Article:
The Congressional Budget Office estimated Friday that President Obama's budget would reduce Medicare spending by $364 billion over the next decade and would reduce future budget deficits. The White House and Congress will likely soon need to work on a long-term budget solution as the nation again hits its debt limit.
Los Angeles Times: Obama Budget Would Cut Deficits, Report Says
President Obama's proposed mix of tax hikes and spending cuts would reduce future budget deficits more quickly than under current laws, according to a report issued Friday that could rekindle the dormant budget wars in Washington. The outlook from the nonpartisan Congressional Budget Office comes as the government is set to reach its debt limit on Saturday, forcing the White House and Congress back to the negotiating table to work out a long-term budget plan that raises taxes, cuts spending -- or some combination of the two (Mascaro, 5/17).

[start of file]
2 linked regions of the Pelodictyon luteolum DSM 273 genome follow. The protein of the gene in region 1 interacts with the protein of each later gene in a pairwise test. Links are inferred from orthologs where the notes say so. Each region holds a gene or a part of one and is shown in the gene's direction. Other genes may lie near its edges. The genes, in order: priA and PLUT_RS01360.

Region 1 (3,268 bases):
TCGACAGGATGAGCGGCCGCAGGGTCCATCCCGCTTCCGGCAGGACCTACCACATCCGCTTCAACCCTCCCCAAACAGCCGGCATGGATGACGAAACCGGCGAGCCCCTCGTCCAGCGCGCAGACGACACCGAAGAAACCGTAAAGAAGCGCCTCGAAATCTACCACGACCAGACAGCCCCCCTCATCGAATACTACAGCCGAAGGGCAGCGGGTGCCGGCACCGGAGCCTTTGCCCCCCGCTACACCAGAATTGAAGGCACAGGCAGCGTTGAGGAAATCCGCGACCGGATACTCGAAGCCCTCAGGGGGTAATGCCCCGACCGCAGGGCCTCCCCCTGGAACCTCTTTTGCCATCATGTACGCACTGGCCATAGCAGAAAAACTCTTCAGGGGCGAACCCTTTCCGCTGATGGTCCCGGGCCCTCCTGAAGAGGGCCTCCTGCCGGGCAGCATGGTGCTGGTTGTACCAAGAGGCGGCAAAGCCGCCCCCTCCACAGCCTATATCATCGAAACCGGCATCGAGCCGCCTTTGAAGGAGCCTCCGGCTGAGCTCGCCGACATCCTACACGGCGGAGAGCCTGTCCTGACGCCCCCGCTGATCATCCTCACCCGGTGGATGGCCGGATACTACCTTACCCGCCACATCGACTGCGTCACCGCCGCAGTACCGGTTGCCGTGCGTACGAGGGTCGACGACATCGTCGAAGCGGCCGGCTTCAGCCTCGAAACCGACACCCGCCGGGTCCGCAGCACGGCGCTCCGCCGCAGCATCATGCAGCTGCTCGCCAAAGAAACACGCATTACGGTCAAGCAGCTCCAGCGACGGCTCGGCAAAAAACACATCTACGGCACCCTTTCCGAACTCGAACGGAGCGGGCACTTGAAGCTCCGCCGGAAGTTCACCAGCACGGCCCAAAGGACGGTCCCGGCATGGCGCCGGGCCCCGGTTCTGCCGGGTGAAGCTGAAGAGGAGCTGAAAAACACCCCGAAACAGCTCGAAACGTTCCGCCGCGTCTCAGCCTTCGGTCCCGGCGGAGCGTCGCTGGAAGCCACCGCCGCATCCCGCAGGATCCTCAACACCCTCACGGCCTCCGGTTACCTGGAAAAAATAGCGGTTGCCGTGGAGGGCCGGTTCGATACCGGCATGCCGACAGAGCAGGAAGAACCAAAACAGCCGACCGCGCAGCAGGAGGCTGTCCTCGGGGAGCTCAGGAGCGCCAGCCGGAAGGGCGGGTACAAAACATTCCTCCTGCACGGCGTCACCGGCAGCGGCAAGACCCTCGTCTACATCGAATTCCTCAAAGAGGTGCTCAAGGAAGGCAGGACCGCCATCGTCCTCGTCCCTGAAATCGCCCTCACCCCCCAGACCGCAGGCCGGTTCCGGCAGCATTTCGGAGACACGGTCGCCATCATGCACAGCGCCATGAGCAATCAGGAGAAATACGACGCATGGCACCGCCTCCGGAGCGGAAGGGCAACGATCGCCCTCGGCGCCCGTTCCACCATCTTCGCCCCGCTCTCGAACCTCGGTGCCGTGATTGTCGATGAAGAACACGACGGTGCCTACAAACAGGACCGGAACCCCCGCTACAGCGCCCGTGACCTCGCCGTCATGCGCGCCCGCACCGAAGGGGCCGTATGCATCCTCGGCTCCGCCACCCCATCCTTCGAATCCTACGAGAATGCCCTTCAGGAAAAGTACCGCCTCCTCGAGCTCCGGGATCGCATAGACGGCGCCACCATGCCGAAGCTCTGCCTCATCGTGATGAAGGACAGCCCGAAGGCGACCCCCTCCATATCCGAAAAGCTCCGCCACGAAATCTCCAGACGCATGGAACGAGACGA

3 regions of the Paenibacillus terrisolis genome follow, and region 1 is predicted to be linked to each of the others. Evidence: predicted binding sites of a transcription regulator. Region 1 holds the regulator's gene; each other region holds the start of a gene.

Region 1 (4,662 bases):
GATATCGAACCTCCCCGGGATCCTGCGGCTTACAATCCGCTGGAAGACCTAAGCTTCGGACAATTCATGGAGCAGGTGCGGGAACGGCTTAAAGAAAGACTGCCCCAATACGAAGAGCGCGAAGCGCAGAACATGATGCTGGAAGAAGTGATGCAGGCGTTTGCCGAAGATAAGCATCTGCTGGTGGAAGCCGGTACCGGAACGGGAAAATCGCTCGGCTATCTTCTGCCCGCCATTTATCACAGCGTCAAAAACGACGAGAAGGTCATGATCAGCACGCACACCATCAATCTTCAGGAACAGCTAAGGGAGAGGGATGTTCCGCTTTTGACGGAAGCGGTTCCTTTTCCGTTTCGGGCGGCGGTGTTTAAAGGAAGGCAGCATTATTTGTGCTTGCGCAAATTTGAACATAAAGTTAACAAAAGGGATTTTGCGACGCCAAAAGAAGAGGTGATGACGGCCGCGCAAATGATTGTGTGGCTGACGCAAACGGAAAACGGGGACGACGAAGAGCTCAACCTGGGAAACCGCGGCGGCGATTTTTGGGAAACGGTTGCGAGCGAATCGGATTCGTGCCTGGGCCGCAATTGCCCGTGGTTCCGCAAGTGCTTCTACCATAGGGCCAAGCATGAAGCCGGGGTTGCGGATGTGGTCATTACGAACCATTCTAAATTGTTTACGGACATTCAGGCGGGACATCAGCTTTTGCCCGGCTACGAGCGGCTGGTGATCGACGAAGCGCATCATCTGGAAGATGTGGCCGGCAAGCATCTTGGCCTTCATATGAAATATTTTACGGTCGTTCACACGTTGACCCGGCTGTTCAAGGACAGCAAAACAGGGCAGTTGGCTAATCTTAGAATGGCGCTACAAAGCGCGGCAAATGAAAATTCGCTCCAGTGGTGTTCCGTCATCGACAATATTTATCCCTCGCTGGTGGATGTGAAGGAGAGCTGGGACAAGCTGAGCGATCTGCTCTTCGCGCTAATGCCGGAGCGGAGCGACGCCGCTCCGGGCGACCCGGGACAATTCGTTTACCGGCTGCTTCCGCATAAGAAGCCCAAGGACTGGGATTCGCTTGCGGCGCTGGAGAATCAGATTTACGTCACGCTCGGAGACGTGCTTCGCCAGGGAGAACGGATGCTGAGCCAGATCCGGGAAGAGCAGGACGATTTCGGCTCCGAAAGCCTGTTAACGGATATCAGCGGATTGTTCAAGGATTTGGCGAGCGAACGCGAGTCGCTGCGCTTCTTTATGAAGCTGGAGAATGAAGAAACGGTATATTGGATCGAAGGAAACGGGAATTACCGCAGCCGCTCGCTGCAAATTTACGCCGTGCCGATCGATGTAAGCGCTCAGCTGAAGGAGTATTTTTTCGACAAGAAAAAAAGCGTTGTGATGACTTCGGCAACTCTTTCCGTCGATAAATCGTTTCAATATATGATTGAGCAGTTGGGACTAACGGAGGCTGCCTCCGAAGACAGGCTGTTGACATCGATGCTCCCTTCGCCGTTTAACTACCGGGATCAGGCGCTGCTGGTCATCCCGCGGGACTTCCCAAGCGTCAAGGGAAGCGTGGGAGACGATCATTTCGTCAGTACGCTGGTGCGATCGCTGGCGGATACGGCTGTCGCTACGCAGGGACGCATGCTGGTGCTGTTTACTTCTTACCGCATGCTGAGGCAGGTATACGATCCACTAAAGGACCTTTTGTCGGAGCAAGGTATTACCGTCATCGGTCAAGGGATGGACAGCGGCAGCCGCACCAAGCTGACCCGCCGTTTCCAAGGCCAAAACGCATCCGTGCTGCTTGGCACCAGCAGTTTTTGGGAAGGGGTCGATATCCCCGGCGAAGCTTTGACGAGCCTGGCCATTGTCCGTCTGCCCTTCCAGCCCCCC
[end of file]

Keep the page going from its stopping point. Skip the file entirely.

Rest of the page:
Modern Healthcare: CBO's Medicare Estimates On Par With White House Figures
Falling closely in line with the Obama administration's analysis last month, the nonpartisan Congressional Budget Office estimates that the policies in President Barack Obama's fiscal 2014 budget proposal would reduce Medicare spending by about $364 billion over 10 years, compared with the administration's estimate of $371 billion. Released Friday, the CBO's analysis said the president's budget proposal for next year would total $5.2 trillion in deficits between 2014 and 2023, or about 2.4 percent of the country's Gross Domestic Product projected for that period (Zigmond, 5/17).
The Hill: Obama Budget Would Cut $364 Billion In Medicare Spending
President Obama's budget proposal would save the Medicare program $364 billion over the next decade, according to the Congressional Budget Office (CBO). The CBO largely concurred with the White House's estimates, which pegged the budget's Medicare savings at $370 billion (Baker, 5/17).